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Saturday, March 5, 2011

Pan-Seared Steak

My husband has requested that I start making more meat-and-potatoes kind of meals for our carnivore son.  So when I saw the picture that accompanied a recipe I'd long ago ripped out of Everyday Food, I decided that one night this week that would be dinner.

So I bought a nice sirloin steak and read the recipe.  Who knew it could also be called "Pan-Seared Steak for Dummies"?  The very thought of that makes me crack up, as the magazine is a Martha Stewart publication and I kind of think she'd as soon die than have her name attached to anything dumb.  But really, this steak is a snap.  No marinades, no spices.  Just salt, pepper, and some vegetable oil.   

Pan-Seared Steak

2 1-inch-thick sirloin steaks or 4 1-inch-thick strip steaks
1 tbsp vegetable oil
1 tsp salt
1/2 tsp pepper

1.  Dry steaks with paper towels.  Rub the meat all over with the oil, salt and pepper. 

2.  Heat a cast-iron skillet or other heavy skillet over medium-high heat until a drop of water sizzles when it hits the pan.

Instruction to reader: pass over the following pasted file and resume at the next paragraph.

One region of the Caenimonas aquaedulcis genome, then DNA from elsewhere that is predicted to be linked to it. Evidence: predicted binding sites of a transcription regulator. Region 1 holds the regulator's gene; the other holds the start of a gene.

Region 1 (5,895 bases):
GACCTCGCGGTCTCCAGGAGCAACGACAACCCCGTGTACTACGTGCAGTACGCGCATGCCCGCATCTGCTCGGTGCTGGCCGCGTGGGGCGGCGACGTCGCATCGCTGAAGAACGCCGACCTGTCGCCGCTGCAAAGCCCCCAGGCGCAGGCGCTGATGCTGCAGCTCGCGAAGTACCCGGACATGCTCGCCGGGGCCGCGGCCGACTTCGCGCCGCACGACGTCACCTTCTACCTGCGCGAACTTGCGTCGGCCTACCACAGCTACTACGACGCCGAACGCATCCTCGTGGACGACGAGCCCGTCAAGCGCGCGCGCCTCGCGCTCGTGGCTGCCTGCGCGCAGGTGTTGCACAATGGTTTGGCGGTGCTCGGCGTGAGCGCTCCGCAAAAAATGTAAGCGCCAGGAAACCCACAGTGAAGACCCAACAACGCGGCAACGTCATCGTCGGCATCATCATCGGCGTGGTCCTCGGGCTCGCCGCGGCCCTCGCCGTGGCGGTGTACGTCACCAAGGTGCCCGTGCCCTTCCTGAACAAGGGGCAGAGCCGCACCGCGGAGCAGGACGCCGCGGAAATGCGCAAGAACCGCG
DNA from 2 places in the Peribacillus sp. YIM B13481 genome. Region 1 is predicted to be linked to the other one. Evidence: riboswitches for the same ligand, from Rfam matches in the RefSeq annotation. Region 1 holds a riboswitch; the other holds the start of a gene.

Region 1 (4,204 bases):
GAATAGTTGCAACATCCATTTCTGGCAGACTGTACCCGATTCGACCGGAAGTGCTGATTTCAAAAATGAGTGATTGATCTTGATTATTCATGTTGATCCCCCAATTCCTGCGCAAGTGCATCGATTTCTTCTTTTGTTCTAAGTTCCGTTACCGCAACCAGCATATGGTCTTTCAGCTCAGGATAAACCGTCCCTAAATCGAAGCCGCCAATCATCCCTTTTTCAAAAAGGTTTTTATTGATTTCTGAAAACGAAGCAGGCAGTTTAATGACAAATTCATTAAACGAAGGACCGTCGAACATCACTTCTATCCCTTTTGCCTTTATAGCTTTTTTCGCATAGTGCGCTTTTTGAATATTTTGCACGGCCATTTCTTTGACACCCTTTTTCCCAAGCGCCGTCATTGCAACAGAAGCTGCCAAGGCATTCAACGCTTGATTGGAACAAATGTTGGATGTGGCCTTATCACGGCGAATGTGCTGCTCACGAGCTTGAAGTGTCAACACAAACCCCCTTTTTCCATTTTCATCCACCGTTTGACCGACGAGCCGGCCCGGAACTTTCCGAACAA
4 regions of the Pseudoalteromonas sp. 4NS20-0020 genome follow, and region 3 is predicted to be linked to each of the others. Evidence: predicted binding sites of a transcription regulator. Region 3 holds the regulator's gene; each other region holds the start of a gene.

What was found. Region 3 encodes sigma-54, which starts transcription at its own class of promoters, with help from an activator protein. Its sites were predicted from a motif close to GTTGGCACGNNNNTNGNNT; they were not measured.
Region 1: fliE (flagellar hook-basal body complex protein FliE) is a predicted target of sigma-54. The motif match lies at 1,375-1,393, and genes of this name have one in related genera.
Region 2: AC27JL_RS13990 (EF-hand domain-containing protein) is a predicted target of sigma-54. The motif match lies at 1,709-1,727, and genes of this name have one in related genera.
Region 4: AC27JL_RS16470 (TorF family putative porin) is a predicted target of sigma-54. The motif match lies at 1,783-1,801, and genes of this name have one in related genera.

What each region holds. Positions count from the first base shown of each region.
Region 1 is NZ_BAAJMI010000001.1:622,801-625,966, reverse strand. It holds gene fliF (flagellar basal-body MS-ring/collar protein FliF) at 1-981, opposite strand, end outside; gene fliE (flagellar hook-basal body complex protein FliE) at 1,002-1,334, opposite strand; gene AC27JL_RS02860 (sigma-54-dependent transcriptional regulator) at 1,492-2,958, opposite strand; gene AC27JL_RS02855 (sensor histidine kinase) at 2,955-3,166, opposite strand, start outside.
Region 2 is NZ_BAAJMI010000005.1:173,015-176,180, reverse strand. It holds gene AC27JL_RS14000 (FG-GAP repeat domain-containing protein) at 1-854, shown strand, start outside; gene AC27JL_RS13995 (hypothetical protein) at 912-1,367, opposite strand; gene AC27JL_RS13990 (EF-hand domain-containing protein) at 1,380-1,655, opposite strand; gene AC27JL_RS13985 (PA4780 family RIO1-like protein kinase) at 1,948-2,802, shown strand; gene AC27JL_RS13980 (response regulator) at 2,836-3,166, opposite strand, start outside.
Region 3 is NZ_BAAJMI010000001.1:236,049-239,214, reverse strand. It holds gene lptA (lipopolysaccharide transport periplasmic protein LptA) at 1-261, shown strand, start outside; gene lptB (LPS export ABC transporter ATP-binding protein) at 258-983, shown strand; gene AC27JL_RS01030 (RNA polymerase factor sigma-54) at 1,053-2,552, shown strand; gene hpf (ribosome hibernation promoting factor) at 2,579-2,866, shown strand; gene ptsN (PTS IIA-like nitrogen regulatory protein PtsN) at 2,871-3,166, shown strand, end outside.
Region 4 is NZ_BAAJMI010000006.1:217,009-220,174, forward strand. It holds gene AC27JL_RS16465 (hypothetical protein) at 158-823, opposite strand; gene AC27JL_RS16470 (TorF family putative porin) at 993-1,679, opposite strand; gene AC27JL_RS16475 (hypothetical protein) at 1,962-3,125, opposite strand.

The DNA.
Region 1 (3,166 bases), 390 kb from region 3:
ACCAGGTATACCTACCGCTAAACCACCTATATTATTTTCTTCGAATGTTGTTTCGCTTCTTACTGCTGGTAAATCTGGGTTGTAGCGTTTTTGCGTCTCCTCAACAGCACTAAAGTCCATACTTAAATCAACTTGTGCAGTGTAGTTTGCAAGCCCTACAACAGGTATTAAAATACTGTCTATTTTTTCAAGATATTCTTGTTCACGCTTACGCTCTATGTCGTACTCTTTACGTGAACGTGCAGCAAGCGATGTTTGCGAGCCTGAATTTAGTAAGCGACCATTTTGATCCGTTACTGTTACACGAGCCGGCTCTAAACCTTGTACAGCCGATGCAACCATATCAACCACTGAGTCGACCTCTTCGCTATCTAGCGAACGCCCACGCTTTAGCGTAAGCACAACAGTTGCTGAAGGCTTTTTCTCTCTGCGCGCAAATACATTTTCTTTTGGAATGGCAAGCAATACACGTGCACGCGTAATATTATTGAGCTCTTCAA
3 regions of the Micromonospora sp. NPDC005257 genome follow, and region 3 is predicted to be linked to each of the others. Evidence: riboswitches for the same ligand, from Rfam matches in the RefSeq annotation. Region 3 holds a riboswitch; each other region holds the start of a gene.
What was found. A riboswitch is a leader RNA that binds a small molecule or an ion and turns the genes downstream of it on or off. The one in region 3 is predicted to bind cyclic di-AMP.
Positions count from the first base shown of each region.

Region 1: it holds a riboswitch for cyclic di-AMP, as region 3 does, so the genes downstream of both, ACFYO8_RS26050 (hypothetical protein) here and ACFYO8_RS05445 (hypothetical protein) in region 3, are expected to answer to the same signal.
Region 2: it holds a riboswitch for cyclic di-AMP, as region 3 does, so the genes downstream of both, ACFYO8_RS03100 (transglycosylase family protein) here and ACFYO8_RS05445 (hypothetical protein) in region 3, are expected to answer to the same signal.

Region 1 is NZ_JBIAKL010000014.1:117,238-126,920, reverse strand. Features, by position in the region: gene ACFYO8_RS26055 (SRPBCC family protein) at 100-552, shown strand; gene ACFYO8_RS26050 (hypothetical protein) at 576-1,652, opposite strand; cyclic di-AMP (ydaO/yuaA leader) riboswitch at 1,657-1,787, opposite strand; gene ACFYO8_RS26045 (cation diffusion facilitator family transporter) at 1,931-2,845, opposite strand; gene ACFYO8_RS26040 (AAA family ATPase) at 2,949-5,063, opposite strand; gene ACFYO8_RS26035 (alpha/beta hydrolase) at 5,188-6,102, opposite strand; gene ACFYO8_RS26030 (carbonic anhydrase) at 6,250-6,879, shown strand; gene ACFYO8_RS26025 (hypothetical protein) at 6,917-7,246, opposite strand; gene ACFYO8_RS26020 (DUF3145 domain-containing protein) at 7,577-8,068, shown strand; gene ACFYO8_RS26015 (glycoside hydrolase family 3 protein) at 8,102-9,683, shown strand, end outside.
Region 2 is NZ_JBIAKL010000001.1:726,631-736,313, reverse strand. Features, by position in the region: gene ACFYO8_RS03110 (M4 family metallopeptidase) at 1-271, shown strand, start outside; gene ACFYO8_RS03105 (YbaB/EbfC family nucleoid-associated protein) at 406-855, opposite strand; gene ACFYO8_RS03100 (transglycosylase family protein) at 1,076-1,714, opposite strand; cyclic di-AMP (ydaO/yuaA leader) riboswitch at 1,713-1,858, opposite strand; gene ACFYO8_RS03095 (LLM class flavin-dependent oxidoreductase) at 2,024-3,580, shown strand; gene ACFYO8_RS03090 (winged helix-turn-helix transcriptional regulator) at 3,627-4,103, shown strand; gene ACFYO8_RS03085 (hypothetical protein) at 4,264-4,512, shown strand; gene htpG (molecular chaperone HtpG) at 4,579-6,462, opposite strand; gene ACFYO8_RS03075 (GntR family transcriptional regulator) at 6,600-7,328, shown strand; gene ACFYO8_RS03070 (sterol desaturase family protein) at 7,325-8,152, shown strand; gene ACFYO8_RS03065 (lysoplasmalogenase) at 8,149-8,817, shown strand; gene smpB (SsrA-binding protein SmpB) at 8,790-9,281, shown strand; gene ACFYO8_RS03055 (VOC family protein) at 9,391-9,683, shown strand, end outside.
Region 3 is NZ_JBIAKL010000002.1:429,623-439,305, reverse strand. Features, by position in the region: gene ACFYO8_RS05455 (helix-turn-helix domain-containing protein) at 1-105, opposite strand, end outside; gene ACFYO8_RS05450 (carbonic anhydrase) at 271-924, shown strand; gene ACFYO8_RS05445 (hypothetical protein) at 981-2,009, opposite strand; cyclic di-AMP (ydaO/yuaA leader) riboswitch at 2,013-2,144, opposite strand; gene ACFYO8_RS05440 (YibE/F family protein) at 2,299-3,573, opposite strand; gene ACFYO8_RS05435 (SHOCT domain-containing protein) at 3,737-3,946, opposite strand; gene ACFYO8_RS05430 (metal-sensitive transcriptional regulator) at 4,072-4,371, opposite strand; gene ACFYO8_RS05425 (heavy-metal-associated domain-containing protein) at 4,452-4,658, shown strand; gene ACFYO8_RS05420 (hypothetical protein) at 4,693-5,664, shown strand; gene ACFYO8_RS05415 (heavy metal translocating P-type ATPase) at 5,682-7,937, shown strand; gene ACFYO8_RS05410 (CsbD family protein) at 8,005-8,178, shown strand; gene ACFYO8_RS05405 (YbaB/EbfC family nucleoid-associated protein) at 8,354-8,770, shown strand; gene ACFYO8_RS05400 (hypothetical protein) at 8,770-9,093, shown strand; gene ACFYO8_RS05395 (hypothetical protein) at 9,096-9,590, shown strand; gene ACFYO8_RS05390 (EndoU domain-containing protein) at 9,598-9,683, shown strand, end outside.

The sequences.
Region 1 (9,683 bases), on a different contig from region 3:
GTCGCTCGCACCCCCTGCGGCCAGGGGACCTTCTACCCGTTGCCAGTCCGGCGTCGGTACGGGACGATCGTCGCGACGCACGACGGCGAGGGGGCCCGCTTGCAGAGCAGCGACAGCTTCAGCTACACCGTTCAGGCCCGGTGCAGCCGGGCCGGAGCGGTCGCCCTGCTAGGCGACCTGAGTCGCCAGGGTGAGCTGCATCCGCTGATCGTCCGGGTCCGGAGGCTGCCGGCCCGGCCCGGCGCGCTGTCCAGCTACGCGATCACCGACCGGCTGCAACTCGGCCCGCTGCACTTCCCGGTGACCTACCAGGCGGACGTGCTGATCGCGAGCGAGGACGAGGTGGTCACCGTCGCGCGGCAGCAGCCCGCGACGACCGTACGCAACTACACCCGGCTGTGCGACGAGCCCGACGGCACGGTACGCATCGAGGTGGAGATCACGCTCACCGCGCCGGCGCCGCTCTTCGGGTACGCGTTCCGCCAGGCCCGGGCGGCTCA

3.  Cook steaks in hot skillet 5 minutes.  Flip; cook until medium rare, 5 minutes more.  Cook strip steak in two batches.  
The Verdict:  My husband called this one.  Before it got to the table, my son yelled out "oh yummy!"  Then gobbled up an adult-sized portion of meat.  He also called it "delicious" and at another point said, "yum num num num num." 

Oh yeah, and we liked it, too.

You obviously need to buy a decent steak for this recipe to work.  The heat and the quality of the meat is what makes it good.  I also served this with a mushroom sauce, but really, the sauce was completely unnecessary.  I just love mushrooms with red meat, especially red meat on the rare side.  And, of course, mashed potatoes are a must.  I absolutely adore the instant garlic mashed potatoes from the Whole Foods 365 Everyday Value line.  Cook and mash potatoes?  Pfffft!  What is it, Thanksgiving?

While I made the sauce, I kept the steak tented in tinfoil on an edged cookie sheet in a 250 degree oven.  This also allows the steak to gently cook a bit further. 

So see what I mean?  Steak for dummies.  But if you serve this, only you'll know that because everyone else will think you're brilliant.

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